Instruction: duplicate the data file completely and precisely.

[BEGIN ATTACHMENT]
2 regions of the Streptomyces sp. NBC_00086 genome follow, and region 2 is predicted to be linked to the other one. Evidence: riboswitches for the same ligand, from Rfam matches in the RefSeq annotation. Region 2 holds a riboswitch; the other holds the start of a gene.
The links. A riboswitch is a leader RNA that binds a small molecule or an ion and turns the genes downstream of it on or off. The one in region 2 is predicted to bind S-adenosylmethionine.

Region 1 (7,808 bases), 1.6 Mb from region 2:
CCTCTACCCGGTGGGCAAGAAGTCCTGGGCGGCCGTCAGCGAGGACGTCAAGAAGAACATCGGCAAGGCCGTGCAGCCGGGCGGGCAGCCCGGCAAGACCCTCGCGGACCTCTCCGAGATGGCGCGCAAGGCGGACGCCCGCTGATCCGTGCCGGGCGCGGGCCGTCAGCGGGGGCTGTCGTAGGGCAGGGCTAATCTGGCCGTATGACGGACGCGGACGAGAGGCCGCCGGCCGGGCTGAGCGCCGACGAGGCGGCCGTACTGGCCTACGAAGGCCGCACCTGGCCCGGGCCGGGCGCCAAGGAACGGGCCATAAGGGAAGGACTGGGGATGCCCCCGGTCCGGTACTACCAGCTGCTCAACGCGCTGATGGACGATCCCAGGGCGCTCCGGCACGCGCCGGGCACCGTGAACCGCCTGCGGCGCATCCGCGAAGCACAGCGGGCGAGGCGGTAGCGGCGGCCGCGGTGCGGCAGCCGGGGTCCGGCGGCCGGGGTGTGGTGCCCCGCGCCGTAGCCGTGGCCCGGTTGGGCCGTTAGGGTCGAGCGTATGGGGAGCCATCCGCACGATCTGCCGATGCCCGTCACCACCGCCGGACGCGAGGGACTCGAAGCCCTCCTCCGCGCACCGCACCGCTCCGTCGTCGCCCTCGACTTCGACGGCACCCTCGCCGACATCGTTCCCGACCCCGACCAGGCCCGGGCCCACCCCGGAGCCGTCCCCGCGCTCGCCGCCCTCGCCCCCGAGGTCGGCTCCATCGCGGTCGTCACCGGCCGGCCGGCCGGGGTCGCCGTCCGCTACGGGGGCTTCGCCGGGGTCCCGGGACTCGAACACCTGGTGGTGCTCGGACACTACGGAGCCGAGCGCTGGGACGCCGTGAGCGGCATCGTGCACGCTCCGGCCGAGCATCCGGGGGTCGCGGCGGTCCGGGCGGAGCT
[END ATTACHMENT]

2 regions of the Streptomyces sp. NBC_00086 genome follow, and region 2 is predicted to be linked to the other one. Evidence: riboswitches for the same ligand, from Rfam matches in the RefSeq annotation. Region 2 holds a riboswitch; the other holds the start of a gene.
The links. A riboswitch is a leader RNA that binds a small molecule or an ion and turns the genes downstream of it on or off. The one in region 2 is predicted to bind S-adenosylmethionine.

Region 1 (7,808 bases), 1.6 Mb from region 2:
CCTCTACCCGGTGGGCAAGAAGTCCTGGGCGGCCGTCAGCGAGGACGTCAAGAAGAACATCGGCAAGGCCGTGCAGCCGGGCGGGCAGCCCGGCAAGACCCTCGCGGACCTCTCCGAGATGGCGCGCAAGGCGGACGCCCGCTGATCCGTGCCGGGCGCGGGCCGTCAGCGGGGGCTGTCGTAGGGCAGGGCTAATCTGGCCGTATGACGGACGCGGACGAGAGGCCGCCGGCCGGGCTGAGCGCCGACGAGGCGGCCGTACTGGCCTACGAAGGCCGCACCTGGCCCGGGCCGGGCGCCAAGGAACGGGCCATAAGGGAAGGACTGGGGATGCCCCCGGTCCGGTACTACCAGCTGCTCAACGCGCTGATGGACGATCCCAGGGCGCTCCGGCACGCGCCGGGCACCGTGAACCGCCTGCGGCGCATCCGCGAAGCACAGCGGGCGAGGCGGTAGCGGCGGCCGCGGTGCGGCAGCCGGGGTCCGGCGGCCGGGGTGTGGTGCCCCGCGCCGTAGCCGTGGCCCGGTTGGGCCGTTAGGGTCGAGCGTATGGGGAGCCATCCGCACGATCTGCCGATGCCCGTCACCACCGCCGGACGCGAGGGACTCGAAGCCCTCCTCCGCGCACCGCACCGCTCCGTCGTCGCCCTCGACTTCGACGGCACCCTCGCCGACATCGTTCCCGACCCCGACCAGGCCCGGGCCCACCCCGGAGCCGTCCCCGCGCTCGCCGCCCTCGCCCCCGAGGTCGGCTCCATCGCGGTCGTCACCGGCCGGCCGGCCGGGGTCGCCGTCCGCTACGGGGGCTTCGCCGGGGTCCCGGGACTCGAACACCTGGTGGTGCTCGGACACTACGGAGCCGAGCGCTGGGACGCCGTGAGCGGCATCGTGCACGCTCCGGCCGAGCATCCGGGGGTCGCGGCGGTCCGGGCGGAGCT